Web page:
Travel beyond Amsterdam’s northern outskirts and you enter a scene that looks like a 17th century Dutch painting. Cows chew their cud in lush pasture fringed with reed beds, in a region of pretty villages whose houses are often snapped up by wealthy urban commuters. By Dutch standards, this watery landscape has been left relatively undeveloped. Scratch the surface, however, and all is not well.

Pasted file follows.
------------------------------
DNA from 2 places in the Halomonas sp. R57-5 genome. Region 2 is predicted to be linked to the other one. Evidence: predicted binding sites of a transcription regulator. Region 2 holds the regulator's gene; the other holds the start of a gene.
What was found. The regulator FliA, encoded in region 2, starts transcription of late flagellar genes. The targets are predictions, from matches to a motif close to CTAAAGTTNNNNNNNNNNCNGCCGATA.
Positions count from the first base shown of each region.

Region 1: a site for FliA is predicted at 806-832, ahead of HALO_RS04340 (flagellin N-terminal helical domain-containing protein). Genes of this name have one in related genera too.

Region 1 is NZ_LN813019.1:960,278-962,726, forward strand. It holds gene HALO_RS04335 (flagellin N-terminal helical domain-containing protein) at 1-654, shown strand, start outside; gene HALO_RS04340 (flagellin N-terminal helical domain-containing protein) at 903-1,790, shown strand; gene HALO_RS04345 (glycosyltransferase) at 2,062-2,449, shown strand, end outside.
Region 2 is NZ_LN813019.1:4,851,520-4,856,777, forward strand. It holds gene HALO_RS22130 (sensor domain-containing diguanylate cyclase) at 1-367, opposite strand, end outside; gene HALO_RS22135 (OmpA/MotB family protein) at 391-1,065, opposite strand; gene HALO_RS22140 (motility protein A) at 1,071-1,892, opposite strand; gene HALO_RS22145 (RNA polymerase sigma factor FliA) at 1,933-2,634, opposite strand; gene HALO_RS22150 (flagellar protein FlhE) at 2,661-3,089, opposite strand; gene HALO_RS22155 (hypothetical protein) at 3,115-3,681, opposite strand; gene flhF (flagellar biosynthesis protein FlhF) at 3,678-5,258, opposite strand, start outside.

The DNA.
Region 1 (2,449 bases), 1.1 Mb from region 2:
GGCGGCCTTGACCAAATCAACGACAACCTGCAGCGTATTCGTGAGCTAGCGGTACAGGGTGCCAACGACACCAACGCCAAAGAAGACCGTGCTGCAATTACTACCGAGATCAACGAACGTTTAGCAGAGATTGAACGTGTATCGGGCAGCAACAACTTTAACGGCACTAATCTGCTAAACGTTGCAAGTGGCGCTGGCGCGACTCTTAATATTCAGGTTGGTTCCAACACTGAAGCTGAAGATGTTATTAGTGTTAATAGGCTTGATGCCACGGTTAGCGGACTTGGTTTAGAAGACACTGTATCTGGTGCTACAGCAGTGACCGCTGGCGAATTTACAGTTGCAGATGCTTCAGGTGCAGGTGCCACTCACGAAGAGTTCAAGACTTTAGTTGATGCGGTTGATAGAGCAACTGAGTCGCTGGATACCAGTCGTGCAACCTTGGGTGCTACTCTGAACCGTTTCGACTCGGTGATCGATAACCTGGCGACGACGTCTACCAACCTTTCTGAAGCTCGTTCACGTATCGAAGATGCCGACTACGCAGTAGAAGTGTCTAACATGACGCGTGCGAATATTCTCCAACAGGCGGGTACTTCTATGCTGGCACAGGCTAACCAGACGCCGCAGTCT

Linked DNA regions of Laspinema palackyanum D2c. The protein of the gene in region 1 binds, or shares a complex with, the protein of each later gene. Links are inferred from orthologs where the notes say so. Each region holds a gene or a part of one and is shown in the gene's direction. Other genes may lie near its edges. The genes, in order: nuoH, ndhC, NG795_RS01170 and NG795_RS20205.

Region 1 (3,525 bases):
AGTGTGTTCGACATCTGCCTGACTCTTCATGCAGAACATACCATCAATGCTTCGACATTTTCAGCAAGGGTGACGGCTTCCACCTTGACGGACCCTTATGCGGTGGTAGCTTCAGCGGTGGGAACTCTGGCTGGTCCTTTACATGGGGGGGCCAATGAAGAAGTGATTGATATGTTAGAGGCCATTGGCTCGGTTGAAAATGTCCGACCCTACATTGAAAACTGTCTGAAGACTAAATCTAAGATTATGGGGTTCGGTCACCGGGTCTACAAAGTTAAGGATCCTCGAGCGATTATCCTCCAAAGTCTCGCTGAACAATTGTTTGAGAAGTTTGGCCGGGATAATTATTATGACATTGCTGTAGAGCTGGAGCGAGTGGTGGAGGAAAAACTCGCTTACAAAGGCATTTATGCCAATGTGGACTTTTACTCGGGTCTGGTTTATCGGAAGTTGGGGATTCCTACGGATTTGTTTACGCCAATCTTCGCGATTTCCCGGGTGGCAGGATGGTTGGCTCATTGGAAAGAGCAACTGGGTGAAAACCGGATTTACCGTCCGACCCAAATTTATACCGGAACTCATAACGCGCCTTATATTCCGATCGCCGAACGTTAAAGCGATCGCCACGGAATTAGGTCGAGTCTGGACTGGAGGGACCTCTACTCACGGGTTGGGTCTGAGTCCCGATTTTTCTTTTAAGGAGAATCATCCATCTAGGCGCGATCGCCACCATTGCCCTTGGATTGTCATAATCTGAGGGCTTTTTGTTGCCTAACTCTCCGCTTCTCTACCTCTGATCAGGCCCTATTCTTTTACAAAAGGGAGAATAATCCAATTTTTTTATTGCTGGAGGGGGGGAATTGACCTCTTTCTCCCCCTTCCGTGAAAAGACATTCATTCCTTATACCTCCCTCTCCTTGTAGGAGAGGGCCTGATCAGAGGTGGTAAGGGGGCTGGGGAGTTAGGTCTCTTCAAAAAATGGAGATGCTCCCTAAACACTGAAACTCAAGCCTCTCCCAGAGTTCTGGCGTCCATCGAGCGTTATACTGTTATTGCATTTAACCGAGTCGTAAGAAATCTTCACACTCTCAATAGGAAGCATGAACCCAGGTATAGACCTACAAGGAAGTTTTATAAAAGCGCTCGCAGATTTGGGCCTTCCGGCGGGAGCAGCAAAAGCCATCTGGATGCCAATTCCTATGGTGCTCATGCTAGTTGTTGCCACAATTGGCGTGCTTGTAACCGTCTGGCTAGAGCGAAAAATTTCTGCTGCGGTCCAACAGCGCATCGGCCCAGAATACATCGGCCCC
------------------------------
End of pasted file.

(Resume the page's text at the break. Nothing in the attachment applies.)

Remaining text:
“We saw that biodiversity was going down and that peat was disappearing,” says Saline Verhoeven, who is currently leading a project to restore the local environment. Hemmed in by heavily developed land, the area still needs to sustain farmers. But current agricultural methods often drain significant water from the meadows, leaving the peat vulnerable to erosion and creating conditions that threaten marshland species.